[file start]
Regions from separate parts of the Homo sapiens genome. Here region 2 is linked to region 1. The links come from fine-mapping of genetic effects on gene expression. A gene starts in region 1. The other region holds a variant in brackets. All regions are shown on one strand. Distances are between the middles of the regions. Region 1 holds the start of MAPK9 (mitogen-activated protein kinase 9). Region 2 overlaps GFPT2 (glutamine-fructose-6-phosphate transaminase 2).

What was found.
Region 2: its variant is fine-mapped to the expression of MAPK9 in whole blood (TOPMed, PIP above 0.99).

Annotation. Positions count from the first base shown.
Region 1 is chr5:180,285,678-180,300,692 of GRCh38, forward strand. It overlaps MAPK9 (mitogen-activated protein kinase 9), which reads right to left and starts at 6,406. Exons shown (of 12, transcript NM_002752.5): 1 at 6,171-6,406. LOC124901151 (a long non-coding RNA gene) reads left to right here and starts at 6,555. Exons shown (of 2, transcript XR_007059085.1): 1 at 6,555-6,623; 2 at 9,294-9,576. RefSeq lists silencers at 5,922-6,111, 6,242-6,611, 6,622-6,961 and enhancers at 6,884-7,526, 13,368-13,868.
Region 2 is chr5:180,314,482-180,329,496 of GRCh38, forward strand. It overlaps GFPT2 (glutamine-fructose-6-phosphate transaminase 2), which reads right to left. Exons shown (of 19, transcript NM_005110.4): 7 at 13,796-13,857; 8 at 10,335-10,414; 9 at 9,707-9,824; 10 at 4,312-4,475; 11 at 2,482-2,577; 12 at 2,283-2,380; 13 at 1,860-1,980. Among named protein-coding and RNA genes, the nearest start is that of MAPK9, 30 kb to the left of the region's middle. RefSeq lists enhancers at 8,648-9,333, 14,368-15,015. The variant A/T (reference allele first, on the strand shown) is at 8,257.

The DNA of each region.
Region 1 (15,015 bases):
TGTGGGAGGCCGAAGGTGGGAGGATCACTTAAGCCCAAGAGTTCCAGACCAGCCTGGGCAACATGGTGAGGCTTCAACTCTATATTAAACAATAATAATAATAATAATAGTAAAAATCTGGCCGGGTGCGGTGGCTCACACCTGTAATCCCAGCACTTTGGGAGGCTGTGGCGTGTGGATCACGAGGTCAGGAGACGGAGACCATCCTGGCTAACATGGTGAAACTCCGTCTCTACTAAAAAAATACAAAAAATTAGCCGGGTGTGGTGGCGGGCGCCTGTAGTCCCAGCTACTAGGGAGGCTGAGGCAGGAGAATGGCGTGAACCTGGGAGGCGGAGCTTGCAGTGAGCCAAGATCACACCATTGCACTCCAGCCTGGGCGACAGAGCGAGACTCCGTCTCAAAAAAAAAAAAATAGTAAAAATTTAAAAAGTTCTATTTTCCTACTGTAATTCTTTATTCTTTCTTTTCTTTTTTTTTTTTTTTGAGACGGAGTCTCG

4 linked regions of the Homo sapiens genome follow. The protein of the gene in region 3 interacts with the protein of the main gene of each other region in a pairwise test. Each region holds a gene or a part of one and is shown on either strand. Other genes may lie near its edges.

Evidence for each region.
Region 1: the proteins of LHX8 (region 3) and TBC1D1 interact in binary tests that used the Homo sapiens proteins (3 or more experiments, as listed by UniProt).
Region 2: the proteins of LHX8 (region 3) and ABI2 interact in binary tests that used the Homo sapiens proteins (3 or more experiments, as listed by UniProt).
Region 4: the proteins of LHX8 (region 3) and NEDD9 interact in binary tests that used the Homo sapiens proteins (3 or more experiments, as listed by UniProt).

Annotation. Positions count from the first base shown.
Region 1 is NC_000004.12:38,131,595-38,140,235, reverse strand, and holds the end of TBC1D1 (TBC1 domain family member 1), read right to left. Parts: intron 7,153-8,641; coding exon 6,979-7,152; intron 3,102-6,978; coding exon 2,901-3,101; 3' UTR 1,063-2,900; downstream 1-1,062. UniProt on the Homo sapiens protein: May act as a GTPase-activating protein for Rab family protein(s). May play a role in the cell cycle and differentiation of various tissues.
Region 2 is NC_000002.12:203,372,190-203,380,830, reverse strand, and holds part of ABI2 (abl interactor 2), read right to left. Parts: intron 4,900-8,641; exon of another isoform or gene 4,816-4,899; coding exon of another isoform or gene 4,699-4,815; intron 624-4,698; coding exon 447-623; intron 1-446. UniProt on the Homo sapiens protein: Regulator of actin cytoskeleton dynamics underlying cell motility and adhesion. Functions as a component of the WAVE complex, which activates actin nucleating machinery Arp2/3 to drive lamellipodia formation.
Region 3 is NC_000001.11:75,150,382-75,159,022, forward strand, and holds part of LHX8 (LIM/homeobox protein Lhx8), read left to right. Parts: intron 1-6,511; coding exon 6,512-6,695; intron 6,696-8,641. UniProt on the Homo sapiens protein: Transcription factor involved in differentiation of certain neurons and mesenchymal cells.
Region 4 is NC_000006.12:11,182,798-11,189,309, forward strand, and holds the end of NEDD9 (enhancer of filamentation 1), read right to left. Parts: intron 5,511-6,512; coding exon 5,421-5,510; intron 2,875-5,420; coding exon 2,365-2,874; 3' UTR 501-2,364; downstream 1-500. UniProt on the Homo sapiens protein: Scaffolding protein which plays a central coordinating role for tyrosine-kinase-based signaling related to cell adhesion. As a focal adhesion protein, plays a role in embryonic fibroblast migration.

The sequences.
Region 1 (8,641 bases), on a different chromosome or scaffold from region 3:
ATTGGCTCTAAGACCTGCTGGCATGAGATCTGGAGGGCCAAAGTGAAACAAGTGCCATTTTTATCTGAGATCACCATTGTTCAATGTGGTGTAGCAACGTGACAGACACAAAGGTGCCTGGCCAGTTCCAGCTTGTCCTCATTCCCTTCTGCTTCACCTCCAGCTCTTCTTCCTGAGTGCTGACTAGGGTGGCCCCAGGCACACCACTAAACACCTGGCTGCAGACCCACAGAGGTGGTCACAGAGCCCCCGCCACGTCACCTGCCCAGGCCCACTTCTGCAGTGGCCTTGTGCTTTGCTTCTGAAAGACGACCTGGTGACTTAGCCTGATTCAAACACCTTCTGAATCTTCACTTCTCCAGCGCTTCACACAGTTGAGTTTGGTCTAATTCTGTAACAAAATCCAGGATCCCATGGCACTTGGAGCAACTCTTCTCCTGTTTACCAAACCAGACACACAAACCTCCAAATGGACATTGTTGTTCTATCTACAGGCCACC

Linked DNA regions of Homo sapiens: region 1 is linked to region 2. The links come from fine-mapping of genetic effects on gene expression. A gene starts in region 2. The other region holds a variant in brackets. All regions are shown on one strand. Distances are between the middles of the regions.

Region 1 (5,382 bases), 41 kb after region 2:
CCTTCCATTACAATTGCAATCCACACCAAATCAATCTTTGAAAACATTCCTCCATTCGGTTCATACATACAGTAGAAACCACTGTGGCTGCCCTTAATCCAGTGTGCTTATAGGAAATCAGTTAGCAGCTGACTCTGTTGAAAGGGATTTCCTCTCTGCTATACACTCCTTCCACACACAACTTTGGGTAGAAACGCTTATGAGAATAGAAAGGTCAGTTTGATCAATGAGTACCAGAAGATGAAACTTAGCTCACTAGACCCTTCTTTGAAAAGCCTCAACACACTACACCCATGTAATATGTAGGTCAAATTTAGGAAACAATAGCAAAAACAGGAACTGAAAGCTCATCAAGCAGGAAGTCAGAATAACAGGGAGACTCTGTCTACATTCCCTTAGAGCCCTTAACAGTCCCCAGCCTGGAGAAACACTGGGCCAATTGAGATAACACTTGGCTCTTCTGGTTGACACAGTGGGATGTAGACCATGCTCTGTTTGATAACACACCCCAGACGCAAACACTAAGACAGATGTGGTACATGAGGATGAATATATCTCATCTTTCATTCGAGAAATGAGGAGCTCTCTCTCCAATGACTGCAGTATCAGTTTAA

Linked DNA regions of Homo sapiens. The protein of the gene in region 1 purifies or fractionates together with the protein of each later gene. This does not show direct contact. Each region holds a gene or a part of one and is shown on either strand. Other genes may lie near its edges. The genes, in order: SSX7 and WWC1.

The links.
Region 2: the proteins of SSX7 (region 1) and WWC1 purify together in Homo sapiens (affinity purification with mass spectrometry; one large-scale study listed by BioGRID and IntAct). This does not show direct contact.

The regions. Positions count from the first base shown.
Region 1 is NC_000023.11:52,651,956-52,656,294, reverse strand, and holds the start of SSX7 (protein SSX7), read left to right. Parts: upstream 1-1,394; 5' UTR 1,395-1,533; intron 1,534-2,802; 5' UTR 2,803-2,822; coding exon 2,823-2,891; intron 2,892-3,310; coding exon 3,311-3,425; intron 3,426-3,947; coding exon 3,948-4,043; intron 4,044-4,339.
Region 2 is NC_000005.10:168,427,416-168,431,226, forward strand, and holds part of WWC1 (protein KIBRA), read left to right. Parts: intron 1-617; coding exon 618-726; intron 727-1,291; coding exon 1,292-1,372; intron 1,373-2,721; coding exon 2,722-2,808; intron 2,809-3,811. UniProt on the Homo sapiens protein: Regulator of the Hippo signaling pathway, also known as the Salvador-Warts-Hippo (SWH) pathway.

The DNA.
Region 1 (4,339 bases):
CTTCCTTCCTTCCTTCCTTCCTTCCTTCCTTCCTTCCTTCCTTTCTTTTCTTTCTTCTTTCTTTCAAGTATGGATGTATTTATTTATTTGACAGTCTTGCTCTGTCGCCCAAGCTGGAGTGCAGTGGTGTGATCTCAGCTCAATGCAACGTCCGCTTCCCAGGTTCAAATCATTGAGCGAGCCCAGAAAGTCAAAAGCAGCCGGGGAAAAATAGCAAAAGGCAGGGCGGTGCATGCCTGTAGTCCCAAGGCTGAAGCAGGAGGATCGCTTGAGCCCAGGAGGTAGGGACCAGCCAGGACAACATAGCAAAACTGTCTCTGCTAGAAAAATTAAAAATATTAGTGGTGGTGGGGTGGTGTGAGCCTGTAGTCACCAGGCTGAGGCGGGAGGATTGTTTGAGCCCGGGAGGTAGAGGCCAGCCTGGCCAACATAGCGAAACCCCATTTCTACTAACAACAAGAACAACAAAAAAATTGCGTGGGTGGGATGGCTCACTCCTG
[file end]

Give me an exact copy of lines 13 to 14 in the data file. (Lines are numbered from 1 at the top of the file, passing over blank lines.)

Region 2: the proteins of LHX8 (region 3) and ABI2 interact in binary tests that used the Homo sapiens proteins (3 or more experiments, as listed by UniProt).
Region 4: the proteins of LHX8 (region 3) and NEDD9 interact in binary tests that used the Homo sapiens proteins (3 or more experiments, as listed by UniProt).